Verse > John Donne > The Poems of John Donne
John Donne (1572–1631).  The Poems of John Donne.  1896.
Letters to Several Personages
A Letter to the Lady Carey, and Mistress Essex Rich, from Amiens
Here, where by all all saints invoked are,
’Twere too much schism to be singular,
And ’gainst a practice general to war.
Yet turning to saints, should my humility
To other saints than you directed be,        5
That were to make my schism, heresy.
Nor would I be a convertite so cold,
As not to tell it; if this be too bold,
Pardons are in this market cheaply sold,
Where, because faith is in too low degree,        10
I thought it some apostleship in me
To speak things which by faith alone I see;
That is, of you, who are 1 a firmament
Of virtues, where no one is grown, or spent;
They’re your materials, not your ornament.        15
Others, whom we call virtuous, are not so
In their whole substance, but their virtues grow
But in their humours, and at seasons show.
For when through tasteless flat humidity 2
In dough-baked men some harmlessness we see,        20
’Tis but his phlegm that’s virtuous, and not he.
So is the blood sometimes; whoever ran
To danger unimportuned, he was then
No better than a sanguine virtuous man.
So cloistral men, who, in pretence of fear,        25
All contributions to this life forbear,
Have virtue in melancholy, and only there.
Spiritual choleric critics, which in all
Religions find faults, and forgive no fall,
Have through their zeal 3 virtue but in their gall.        30
We’re thus but parcel-gilt; to gold we’re grown
When virtue is our soul’s complexion;
Who knows his virtue’s name or place, hath none.
Virtue ’s but aguish, when ’tis several,
By occasion waked, and circumstantial;        35
True virtue ’s soul, always in all deeds all.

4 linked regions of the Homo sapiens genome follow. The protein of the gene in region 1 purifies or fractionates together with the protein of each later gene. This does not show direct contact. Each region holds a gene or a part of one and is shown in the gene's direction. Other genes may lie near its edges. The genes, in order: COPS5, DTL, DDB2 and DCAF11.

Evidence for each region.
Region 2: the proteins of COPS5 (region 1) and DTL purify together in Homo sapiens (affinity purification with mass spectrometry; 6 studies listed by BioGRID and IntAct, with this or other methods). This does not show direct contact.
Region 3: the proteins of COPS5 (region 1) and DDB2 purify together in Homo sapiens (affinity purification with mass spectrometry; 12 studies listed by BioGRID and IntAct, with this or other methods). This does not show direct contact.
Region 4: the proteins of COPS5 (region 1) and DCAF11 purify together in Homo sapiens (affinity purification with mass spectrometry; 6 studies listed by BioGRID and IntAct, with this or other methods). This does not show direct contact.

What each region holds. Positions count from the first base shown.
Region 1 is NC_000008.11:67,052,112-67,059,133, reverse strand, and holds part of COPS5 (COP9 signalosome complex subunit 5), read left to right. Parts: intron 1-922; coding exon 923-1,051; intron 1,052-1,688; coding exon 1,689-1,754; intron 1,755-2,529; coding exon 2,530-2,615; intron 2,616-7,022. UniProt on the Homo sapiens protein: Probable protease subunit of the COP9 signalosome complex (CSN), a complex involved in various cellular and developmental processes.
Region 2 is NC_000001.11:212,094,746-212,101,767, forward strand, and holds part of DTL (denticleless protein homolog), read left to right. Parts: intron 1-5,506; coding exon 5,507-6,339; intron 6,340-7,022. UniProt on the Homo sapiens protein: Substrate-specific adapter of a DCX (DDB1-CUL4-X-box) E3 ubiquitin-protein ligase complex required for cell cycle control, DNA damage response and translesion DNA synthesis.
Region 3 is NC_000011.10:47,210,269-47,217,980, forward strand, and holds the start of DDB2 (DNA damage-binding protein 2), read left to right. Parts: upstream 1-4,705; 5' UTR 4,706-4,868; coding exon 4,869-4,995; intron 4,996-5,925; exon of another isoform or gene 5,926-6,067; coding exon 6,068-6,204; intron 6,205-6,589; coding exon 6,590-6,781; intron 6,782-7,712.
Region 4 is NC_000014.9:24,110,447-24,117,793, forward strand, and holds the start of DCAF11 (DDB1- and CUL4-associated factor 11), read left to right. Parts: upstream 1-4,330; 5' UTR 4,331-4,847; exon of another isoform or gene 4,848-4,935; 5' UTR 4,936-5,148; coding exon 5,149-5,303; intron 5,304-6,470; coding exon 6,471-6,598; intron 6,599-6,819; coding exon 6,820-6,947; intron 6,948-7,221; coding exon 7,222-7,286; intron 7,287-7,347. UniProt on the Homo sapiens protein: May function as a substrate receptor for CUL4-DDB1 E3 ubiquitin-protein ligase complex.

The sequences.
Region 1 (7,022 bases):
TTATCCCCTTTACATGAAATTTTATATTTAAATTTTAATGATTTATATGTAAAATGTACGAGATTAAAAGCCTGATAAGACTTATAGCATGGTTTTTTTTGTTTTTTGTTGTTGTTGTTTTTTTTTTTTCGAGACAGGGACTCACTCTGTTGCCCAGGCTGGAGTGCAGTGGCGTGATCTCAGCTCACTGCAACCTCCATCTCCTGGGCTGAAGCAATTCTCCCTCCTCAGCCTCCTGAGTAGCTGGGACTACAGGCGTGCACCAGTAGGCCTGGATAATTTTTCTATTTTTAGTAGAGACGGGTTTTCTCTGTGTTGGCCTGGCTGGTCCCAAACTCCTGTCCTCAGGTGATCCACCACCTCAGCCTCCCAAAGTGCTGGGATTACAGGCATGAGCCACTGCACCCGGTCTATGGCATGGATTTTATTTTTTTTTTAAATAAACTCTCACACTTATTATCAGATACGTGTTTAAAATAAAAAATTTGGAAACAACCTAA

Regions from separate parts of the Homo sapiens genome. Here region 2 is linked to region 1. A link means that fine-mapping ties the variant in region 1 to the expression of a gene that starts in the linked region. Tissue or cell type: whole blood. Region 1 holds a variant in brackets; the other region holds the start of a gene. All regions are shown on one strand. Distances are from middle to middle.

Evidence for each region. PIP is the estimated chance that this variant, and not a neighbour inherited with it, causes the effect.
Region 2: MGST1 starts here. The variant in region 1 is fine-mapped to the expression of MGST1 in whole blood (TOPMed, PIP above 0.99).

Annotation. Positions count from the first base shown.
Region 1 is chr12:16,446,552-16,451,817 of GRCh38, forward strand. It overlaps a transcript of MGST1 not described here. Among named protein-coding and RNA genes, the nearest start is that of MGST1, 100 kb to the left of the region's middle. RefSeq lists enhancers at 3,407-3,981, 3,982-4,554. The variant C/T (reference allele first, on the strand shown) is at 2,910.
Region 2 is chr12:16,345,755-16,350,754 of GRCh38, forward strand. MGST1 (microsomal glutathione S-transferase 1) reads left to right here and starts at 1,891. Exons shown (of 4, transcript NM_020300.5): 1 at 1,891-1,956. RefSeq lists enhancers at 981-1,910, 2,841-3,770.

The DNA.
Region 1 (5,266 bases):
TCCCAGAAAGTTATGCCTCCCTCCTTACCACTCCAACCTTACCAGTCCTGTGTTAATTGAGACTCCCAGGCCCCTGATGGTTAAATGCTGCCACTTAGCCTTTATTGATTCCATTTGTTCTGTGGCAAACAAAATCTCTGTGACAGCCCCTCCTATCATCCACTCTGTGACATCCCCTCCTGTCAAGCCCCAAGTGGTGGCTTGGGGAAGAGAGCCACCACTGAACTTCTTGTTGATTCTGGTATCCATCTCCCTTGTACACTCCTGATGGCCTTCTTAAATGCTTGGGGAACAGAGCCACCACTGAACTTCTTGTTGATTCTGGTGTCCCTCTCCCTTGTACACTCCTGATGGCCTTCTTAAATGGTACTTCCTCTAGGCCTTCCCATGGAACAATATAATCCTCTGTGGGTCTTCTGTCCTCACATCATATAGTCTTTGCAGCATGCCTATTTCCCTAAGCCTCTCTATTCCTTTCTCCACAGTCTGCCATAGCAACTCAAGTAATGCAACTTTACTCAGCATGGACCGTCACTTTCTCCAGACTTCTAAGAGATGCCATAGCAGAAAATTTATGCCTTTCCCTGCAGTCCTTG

This virtue, thinking to give dignity
To your soul, found there no infirmity,
For your soul was as good virtue as she.
She therefore wrought upon that part of you        40
Which is scarce less than soul, as she could do;
And so hath made your beauty, virtue too.
Hence comes it that your beauty wounds not hearts,
As others, with profane and sensual darts;
But as an influence, virtuous thoughts imparts.        45
But if such friends by th’ honour of your sight
Grow capable of this so great a light,
As to partake your virtues and their might;
What must I think that influence must do,
Where it finds sympathy and matter too,        50
Virtue, and beauty of the same stuff, as you?
Which is, your noble worthy sister; she
Of whom, if what in this my ecstasy
And revelation of you both I see,
I should write here, as in short galleries        55
The master at the end large glasses ties,
So to present the room twice to our eyes,
So I should give this letter length, and say
That which I said of you; there is no way
From either, but by th’ other, 4 not to stray.        60
May therefore this be enough to testify
My true devotion, free from flattery;
He that believes himself, doth never lie.
Note 1. l. 13. So 1635; 1633, who is [back]
Note 2. l. 19. So 1669; 1633, humility [back]
Note 3. l. 30. 1635, this zeal [back]
Note 4. l. 60. 1669, to th’ other [back]

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